Terry started AHP in his home but rented a small office and hired a part-time assistant shortly after. A couple of years later, he hired a full-time marketing professional to make cold calls and help get his foot in the door. 

He spent the early years of the company on the road driving across Texas to meet with every college he could and building his team. By establishing solid relationships and hiring the right staff, AHP began to grow. 

Terry had the opportunity to take his company in different directions with new products and other options. However, he stuck to becoming the best at what they started with, collegiate health insurance – a decision he credits to the early success of the company. 

“Now that we're a larger company, we also do a lot of intercollegiate sports, a lot of study abroad, a lot of telemedicine products,” Terry said. “But in the early days, I think staying focused on what we knew we could sell and build and becoming the best at that was the right move. Once you're the best at that, then you can branch into other products.”

Not only did Terry make sound business decisions, but Susan credits his success to his determination, work ethic and family values. While his work was obviously important to him, she and their children remained a priority.

“When you're an entrepreneur, you have to work really hard at it and put all the time and the effort into it to make it successful,” Susan said. “But he still made all the important things if there was a dance recital or a big game or whatever. I did the day-to-day, the soccer practices and the dance practices, but he made sure his calendar was scheduled around a lot of the kids' activities.”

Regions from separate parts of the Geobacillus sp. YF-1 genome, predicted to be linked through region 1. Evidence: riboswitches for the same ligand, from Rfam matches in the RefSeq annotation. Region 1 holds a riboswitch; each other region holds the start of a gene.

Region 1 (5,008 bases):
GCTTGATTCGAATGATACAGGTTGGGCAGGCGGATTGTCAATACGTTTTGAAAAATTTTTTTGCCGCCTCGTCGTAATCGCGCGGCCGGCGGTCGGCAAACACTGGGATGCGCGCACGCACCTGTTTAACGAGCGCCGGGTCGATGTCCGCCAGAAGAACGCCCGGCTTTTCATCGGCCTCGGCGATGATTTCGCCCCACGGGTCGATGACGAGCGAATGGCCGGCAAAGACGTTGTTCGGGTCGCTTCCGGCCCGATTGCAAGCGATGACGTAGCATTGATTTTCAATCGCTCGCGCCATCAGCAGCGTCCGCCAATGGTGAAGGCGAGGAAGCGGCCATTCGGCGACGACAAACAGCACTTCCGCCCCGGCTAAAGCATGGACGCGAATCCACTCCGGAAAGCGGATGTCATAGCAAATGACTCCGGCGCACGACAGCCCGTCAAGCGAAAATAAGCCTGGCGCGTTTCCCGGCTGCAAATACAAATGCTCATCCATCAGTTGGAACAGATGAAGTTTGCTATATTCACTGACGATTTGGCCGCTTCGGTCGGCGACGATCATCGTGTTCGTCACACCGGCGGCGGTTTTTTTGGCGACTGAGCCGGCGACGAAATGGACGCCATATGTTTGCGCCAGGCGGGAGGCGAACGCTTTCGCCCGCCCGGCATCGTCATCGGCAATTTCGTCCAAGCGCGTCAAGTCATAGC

When Terry started AHP, he had one employee and one university client. Today, he has propelled the company to more than 150 employees, 400 universities and 500,000 insured student members with a prominent national presence. In 2020, Terry sold AHP to Risk Strategies, a leading national specialty insurance brokerage and risk management firm, where he now serves as the national education practice leader.

Throughout his career, Terry has remained connected to Texas Tech. He is an avid fan of Red Raider athletics and attends football games with his sons and family whenever he has the chance. In 2019, his daughter, Paige, graduated from Texas Tech School of Law. His son, Layton, holds three degrees from Texas Tech, a bachelor's degree in accounting and master's degrees in sports management and business administration

Terry serves on the Rawls College Advisory Council and was named the distinguished alumnus for what is now the Terry Lyons School of Accounting in 2022. Through these pathways, Terry was able to reconnect with the academic side of his alma mater and see the needs in the Rawls College and the accounting program. 

The Lyons School of Accounting is home to more than 650 students and 27 faculty members with specializations throughout the accounting industry. It offers a Bachelor of Business Administration (BBA) in accounting, a Master of Science (MS) in accounting, an Accelerated BBA to MS in accounting program and a Doctorate in Business Administration with a concentration in accounting

Underscoring the faculty and leadership's commitment to students as well as their academic rigor and accountability, the Lyons School of Accounting boasts the record of being the first separately accredited accounting school in Texas – an accolade held by only 1% of business schools globally.

“For students who graduate with a degree in accounting from Texas Tech, the sky is literally the limit in terms of their career possibilities,” said Kirsten A. Cook, director of the Lyons School of Accounting and Frank M. Burke Chair in Taxation. “We have alumni in the biggest corporations and the biggest accounting firms in the world that recruit every single student they can get from Texas Tech.”